For some time now, much has been made of the FANG (Facebook, Amazon, Netflix, and Alphabet) stocks. They are a source of pride for some, a source of pain for others (see David Einhorn’s recent performance), and for still others a sort of market-related Magic 8-ball. In light of Facebook’s earnings release and pursuant share price collapse, we thought it was an opportune time to address one of the market’s boogeymen, breadth. After all, as of this writing, the social network has singlehandedly reduced the market value of the S&P 500 by more than ~$130B in just a few trading days.
Certainly, a large piece of the equity market’s year-to-date performance can be attributed to the likes of Facebook (FB), Amazon (AMZN), Netflix (NFLX), and Alphabet (GOOG). Using the S&P 500 as a proxy, this means that four stocks out of 500 are driving the lion’s share of positive returns thus far in 2018. Is this a good thing, a bad thing, or simply irrelevant? Our answer shouldn’t surprise you: It depends!
To be sure, a drubbing of one of the world’s most valuable companies does have spillover effects and those effects can be amplified by the extent to which the market depends on the FANG’s. All four companies have reported 2Q earnings and we know two of them (FB and NFLX) are not bulletproof. AMZN showed remarkable agility in its pivot toward profitability and GOOG knocked it out of the park. In a macro-sense, all four of these stocks tend to thrive in growthy, low interest rate investment environments, but given their valuations, earnings misses and/or disappointing guidance lead(s) to sliding share prices- sometimes in dramatic fashion. In market-land, nothing happens in a vacuum (rightly or wrongly), and so, this basket of four stocks has been taking it on the chin lately. Some would call it “contagion,” but what does it mean for equities in a broader sense as an asset class- if anything?
Sometimes contagion fears are justified. The spillover effects from bursting bubbles can prove to be far more “contagious” than first imagined. We have seen this countless times over history and we have a few noteworthy examples in the past couple of decades. A unique aspect of “financial contagion” is that it isn’t necessarily transmitted from one entity/ body to another (it can be). Rather, in more serious cases, it is more often an inherent trait- something closer to financial DNA than a virus- that does the damage. Market participants effectively seek out “positive” and “negative” traits for publicly traded companies/ financial assets. The trick is that some positive traits can be negative in certain environments and certain negative traits can be positive in others. A simple science it is not. There are, however, rare occasions when substantial bubbles form in financial assets/ instruments. When these bubbles burst, the results are catastrophic. Markets penalize those who possess these particular traits/ assets and those that depend on them. As for prices… well, they “adjust.”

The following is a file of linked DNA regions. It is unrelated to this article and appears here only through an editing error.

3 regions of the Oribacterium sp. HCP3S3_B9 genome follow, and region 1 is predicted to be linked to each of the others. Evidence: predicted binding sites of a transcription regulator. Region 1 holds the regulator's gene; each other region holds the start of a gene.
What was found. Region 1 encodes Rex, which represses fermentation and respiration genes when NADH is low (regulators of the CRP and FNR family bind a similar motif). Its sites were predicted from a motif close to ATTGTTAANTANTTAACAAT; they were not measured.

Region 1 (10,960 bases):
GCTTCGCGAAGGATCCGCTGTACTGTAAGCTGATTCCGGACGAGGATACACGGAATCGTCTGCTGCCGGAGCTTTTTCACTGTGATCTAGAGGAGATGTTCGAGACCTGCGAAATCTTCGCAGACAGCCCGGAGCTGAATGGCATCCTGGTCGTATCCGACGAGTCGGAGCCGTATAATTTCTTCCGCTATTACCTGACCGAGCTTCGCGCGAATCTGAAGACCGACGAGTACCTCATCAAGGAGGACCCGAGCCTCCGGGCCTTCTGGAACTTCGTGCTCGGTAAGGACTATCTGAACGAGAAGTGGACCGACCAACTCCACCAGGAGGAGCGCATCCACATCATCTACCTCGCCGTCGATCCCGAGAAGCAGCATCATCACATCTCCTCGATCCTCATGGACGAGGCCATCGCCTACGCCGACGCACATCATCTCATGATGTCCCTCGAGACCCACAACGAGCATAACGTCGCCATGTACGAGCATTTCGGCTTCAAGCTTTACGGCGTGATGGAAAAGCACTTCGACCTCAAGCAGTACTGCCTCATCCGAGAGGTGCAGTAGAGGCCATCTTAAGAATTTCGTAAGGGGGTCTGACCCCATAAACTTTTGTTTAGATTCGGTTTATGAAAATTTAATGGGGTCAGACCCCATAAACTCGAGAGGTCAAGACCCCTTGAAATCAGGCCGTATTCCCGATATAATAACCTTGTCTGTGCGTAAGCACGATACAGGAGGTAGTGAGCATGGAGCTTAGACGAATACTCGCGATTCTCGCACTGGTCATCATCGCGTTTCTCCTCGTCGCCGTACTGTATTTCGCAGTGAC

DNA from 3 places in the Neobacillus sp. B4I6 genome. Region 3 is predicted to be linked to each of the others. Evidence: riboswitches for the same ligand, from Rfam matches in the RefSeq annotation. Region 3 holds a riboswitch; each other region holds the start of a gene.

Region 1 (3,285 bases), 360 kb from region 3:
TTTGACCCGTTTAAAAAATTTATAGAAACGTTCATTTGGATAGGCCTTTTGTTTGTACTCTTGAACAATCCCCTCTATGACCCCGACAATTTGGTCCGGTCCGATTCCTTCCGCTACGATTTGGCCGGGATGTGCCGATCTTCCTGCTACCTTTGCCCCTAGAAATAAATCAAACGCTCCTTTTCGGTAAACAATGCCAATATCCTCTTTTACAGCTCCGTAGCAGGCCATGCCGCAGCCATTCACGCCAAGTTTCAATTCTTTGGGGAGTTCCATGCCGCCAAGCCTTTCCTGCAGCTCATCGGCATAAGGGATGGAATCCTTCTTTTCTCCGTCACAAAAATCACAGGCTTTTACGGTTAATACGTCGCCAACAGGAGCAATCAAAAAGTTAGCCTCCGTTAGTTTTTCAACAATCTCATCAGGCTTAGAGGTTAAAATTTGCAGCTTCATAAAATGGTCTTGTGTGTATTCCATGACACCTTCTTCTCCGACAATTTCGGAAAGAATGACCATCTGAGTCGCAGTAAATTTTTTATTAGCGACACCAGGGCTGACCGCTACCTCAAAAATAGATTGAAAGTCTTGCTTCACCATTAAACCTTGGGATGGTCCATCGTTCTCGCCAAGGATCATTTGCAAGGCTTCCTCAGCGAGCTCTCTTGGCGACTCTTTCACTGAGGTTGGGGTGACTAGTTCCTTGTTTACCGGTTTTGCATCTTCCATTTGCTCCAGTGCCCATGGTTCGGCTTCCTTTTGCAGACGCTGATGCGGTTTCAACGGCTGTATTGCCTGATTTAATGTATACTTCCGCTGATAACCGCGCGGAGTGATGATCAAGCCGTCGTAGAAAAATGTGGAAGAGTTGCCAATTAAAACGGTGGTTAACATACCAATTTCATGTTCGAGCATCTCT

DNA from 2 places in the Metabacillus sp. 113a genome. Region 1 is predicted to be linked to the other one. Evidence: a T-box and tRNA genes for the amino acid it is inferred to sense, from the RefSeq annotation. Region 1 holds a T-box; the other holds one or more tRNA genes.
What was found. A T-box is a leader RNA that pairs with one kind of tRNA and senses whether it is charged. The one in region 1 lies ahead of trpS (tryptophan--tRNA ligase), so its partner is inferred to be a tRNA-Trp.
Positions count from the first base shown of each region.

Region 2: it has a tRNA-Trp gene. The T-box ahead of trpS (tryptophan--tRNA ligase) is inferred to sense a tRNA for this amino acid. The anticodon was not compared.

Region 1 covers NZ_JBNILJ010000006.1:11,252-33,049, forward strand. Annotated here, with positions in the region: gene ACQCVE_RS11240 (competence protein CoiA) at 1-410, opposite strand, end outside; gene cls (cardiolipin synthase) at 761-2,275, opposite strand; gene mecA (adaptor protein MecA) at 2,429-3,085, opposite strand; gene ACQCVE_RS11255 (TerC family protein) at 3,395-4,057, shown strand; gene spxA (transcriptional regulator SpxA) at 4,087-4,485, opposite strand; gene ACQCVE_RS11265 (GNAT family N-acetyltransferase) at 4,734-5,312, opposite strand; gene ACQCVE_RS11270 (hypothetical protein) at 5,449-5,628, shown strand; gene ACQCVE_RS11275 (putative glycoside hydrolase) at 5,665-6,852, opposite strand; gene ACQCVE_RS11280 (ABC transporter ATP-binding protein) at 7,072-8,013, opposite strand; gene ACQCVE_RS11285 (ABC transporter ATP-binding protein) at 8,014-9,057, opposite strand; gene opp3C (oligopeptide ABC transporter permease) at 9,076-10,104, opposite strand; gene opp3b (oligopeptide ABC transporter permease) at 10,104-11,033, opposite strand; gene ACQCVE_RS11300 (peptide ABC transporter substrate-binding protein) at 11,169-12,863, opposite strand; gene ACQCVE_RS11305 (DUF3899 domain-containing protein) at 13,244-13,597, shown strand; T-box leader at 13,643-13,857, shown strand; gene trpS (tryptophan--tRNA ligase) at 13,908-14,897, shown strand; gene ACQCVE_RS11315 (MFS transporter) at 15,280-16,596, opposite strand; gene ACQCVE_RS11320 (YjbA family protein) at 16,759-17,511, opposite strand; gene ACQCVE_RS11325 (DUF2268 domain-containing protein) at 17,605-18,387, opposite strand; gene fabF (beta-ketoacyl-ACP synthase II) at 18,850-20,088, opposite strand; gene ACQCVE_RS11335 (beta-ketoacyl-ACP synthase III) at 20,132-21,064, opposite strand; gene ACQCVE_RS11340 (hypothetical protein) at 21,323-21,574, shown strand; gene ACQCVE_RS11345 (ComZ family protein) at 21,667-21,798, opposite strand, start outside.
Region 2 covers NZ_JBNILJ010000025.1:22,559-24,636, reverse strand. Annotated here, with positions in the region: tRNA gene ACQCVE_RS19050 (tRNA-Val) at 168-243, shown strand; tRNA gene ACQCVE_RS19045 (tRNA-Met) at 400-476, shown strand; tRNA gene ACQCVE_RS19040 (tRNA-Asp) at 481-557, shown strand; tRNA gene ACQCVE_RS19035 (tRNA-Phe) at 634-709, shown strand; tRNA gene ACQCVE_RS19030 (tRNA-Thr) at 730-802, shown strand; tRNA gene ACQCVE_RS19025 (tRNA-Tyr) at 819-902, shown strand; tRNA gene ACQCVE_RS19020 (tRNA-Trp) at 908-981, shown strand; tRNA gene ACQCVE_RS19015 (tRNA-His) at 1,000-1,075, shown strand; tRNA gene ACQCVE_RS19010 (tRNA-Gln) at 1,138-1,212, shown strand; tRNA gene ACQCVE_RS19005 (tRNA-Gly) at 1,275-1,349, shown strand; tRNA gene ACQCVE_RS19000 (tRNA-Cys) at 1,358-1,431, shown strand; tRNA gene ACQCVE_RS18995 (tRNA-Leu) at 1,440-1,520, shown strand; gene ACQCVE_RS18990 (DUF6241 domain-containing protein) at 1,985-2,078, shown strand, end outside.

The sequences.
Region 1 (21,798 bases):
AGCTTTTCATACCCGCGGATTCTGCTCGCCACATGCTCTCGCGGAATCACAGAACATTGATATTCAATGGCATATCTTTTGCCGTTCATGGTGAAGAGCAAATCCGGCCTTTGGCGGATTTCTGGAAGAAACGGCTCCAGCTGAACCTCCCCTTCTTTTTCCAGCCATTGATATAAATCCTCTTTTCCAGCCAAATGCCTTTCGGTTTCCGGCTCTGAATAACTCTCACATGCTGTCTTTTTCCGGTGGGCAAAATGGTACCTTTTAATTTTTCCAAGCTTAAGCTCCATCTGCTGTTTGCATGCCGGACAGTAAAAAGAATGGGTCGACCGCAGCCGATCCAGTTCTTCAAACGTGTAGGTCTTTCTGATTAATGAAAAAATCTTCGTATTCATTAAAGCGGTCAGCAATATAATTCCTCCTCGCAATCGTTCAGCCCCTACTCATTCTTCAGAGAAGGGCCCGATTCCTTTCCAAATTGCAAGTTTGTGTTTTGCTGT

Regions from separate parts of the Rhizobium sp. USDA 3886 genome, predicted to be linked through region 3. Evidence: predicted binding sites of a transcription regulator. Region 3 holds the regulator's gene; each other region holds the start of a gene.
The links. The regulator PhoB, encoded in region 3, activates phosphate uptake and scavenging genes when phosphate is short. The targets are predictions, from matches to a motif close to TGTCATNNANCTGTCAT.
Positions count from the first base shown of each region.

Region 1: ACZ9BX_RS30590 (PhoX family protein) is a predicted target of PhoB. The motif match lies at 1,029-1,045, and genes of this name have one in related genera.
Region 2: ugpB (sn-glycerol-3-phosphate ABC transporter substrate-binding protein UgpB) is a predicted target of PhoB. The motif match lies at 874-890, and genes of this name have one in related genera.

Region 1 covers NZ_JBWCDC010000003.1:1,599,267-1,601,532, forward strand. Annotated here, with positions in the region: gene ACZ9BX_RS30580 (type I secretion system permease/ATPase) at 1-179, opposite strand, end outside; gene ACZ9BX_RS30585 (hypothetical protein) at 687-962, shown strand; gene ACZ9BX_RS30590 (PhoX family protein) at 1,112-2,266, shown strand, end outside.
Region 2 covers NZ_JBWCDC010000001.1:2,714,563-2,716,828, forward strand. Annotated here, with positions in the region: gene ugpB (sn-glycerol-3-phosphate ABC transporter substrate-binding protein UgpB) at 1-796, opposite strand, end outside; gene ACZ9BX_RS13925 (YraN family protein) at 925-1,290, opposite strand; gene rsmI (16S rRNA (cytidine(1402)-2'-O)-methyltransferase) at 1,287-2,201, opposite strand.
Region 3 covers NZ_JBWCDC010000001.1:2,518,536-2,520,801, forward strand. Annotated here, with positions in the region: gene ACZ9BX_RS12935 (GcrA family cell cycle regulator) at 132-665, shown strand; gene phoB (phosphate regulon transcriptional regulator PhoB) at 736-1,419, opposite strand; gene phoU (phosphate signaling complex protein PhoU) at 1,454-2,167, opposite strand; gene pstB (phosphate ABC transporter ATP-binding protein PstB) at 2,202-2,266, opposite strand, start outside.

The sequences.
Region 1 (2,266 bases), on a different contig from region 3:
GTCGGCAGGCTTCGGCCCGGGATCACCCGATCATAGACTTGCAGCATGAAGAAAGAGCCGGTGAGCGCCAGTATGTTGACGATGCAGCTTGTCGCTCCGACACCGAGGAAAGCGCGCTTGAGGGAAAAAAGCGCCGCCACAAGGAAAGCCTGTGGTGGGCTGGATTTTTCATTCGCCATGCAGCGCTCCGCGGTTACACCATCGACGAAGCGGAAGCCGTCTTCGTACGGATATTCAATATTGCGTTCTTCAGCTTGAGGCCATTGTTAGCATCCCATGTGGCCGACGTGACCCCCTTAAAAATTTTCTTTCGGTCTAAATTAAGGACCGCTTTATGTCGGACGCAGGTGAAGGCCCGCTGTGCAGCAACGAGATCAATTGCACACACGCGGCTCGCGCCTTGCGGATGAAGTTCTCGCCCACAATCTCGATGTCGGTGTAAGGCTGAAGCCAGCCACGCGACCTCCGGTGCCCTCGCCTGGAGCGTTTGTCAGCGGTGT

So, it is not surprising that weakness in FB would spread to the other FANG stocks, but what about the broader market? After all, the market has depended on the FANG’s to generate a large portion of its returns. Here comes the market breadth boogeyman… Let’s stop here and look under the bed.
The S&P 500 is a market cap weighted index (unlike the Dow, which is price-weighted, there is a big difference). Therefore, companies in the S&P 500 increase their influence over the index as their market capitalization increases. It is important to note that market capitalization is a function of the number of shares outstanding and the price per share (the Dow excludes the former and only “weighs” the latter). As the second quarter drew to a close, the FANG’s represented ~10% of the S&P 500 index. Now, that is a lot for only four stocks and there is that dependency we talked about. So, if we should really be concerned about market breadth in this case, wouldn’t we expect FANG weakness to contribute as much if not more to declines in the S&P 500 on a market cap weighted basis? Yes, we would and that hasn’t happened. In other words, the argument for FANG contagion risk must hinge upon the hypothesis that the FANG stocks are revealing a new systemic risk to the market? Our thinking… unlikely.